When ovarian cancer is caught at stage one, survival rates are in the 90th percentile. However, most ovarian cancers are caught in late stages where the five-year survival rate goes down to 40%. The early signs of the fifth leading cause of death for women “have been difficult to tease out,” says CU Medicine provider and gynecologic oncologist Dr. Nicole Marjon.
So, why is ovarian cancer often caught in later stages and what can you do to reduce your risk? Dr. Marjon, who practices at CU Medicine Gynecologic Oncology – Colorado Springs, answers some of our most pressing questions and offers an expert opinion about what you can do if you’re at risk.
Why is ovarian cancer hard to detect early?
Ovarian cancer is traditionally hard to spot and often presents in late stages. What we’ve now found is that it’s likely most ovarian cancers start from the end of the fallopian tube. Abnormal cells start to form at the end of the fallopian tube before they could ever be detected by imaging or changes in bio markers. Those changes start to happen, the fallopian tube is open to the abdominal cavity and the cells slough off or shed off very early. By the time you have any mass that could be detected on imaging or symptoms, the cells have shed into the abdominal cavity. That’s why it’s very difficult to detect and why we don’t have great screening.
What are the signs of ovarian cancer? Are there any early signs?
Ovarian cancer is a term that includes any cancer that starts from the ovary, the fallopian tube or peritoneum, which is a lining of the abdominal cavity. There are many different types of ovarian cancer, but when most people hear the word ovarian cancer, they’re thinking of something called high grade serous ovarian cancer, which is the most common type.
The early signs of ovarian cancer have been difficult to identify because most people don’t present with early ovarian cancer. There was one study that looked at this and the most common signs of early ovarian cancer are bloating, changes in appetite, early satiety and pelvic cramping. The most common and most specific sign is feeling full fast and bloating. Pelvic pain, pelvic cramping, constipation and weight loss are also commonly reported.
Who is at risk of ovarian cancer?
Any patient with ovaries could be at risk for ovarian cancer, and the risk for those patients is in general one in 75. There’s an increased risk for anyone getting older. The most common age is between 50 and 60. It’s uncommon for anyone to have ovarian cancer before the age of 50 without a genetic reason. Other people at risk are those with a strong family history of ovarian or breast cancer and those with a genetic mutation. The most common genetic mutations are BRCA1 or BRCA2. We hear about those a lot in breast cancer, but it also puts people at risk for ovarian cancer. Understanding your family history and talking to your doctors about if there’s a genetic component could play a role in determining your risk factor.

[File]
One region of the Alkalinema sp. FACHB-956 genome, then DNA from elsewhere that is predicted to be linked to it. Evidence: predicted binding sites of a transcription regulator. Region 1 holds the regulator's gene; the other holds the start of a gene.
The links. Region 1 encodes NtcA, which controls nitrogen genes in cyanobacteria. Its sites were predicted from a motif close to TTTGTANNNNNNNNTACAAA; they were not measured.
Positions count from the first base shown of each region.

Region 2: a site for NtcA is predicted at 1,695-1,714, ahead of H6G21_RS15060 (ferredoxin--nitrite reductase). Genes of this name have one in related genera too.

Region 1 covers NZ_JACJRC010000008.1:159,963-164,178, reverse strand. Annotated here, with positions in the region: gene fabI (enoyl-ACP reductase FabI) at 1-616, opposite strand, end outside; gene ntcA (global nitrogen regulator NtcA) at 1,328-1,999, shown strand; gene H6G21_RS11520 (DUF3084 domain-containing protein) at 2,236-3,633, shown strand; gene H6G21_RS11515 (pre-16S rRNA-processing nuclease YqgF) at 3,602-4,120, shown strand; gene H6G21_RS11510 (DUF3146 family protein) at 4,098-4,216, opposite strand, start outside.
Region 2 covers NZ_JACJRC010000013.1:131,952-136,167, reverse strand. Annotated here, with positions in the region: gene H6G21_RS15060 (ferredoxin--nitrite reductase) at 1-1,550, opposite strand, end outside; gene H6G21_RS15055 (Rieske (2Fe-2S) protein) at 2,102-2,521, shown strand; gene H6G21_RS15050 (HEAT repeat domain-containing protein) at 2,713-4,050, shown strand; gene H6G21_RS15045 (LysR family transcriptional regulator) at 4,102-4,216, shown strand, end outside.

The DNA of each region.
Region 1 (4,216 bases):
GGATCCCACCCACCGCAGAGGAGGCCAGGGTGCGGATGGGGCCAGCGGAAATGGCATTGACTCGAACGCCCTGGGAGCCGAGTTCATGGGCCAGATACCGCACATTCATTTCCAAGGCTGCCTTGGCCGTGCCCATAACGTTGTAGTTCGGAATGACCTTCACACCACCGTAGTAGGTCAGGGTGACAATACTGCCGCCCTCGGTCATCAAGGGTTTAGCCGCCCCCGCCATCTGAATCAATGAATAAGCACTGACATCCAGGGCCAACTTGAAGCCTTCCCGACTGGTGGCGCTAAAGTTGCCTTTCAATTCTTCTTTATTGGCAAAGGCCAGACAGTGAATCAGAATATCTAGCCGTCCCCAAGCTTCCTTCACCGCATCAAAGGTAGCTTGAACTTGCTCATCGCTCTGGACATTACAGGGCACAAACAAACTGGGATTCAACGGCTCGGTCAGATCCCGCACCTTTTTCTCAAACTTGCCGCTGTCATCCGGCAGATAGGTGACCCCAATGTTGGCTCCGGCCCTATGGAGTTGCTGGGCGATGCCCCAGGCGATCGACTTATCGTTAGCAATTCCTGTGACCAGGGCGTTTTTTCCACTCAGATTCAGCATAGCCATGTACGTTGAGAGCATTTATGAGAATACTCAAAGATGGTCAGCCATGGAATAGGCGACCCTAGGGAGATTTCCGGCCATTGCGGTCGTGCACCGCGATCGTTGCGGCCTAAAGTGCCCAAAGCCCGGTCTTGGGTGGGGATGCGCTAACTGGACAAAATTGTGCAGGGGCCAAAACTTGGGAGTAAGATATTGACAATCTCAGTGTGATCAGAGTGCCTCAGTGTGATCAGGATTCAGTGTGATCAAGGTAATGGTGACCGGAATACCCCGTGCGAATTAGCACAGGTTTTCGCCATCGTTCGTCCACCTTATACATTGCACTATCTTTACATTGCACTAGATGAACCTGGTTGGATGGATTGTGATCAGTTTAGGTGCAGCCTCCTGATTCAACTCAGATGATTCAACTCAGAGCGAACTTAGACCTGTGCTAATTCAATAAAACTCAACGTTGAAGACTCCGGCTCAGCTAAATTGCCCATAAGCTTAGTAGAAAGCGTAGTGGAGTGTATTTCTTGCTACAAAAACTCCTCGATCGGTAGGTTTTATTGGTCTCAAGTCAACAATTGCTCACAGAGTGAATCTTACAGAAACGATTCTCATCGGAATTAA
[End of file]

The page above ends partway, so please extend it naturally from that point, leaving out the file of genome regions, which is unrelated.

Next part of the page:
What should you do if you have an increased risk for ovarian cancer?
If you have a strong family history of breast cancer or ovarian cancer, the first course of action should be to talk to your primary care doctor or gynecologist. They will most likely refer you to genetic counseling to have genetic testing done. If you are found to have a genetic mutation with a BRCA1 or BRCA2 mutation, the recommendation is, once you’ve completed childbearing, to undergo a risk-reducing surgery to remove your fallopian tubes and ovaries. The age differs slightly depending on the genetic mutation, but it’s usually by the age of 40 or 45 that we recommend that surgery.
Is there anything that can prevent or reduce the risk of ovarian cancer?
Being on oral contraceptive pills for more than 5 years actually reduces the risk of ovarian cancer by 50%. I know a lot of people are afraid of taking hormones when they are younger because of the risk of cancer, but we’ve seen a reduction in the risk of cancer.
We also think removing the fallopian tubes can prevent ovarian cancer. So, if somebody has completed childbearing and has decided they want a tubal ligation for permanent sterilization, we recommend having the entire fallopian tube taken out. We don’t do it unless you have a risk factor, but if you happen to be having surgery for something in the area, taking them out is a good idea.
What should you do if you think you have ovarian cancer?
If you have signs or symptom of ovarian cancer, you should go see your provider. Tell them your symptoms and that you’re concerned about ovarian cancer so they can do a workup.
Something I think is important to know is that we are coming up with new treatments all the time. Especially at the University of Colorado, where we have a large lab that’s really focused on finding new and more effective treatments for ovarian cancer. Things are starting to change, and we’re getting more targeted therapies that we hope can cure or at least give us longer term survival for cancers.
In addition to treating patients at CU Medicine Gynecologic Oncology – Colorado Springs, Dr. Marjon is a physician scientist where her clinical interests are focused on understanding and modifying the immune microenvironment in ovarian cancer with the goal of developing novel therapeutics. Dr. Marjon is also an assistant professor at the University of Colorado School of Medicine.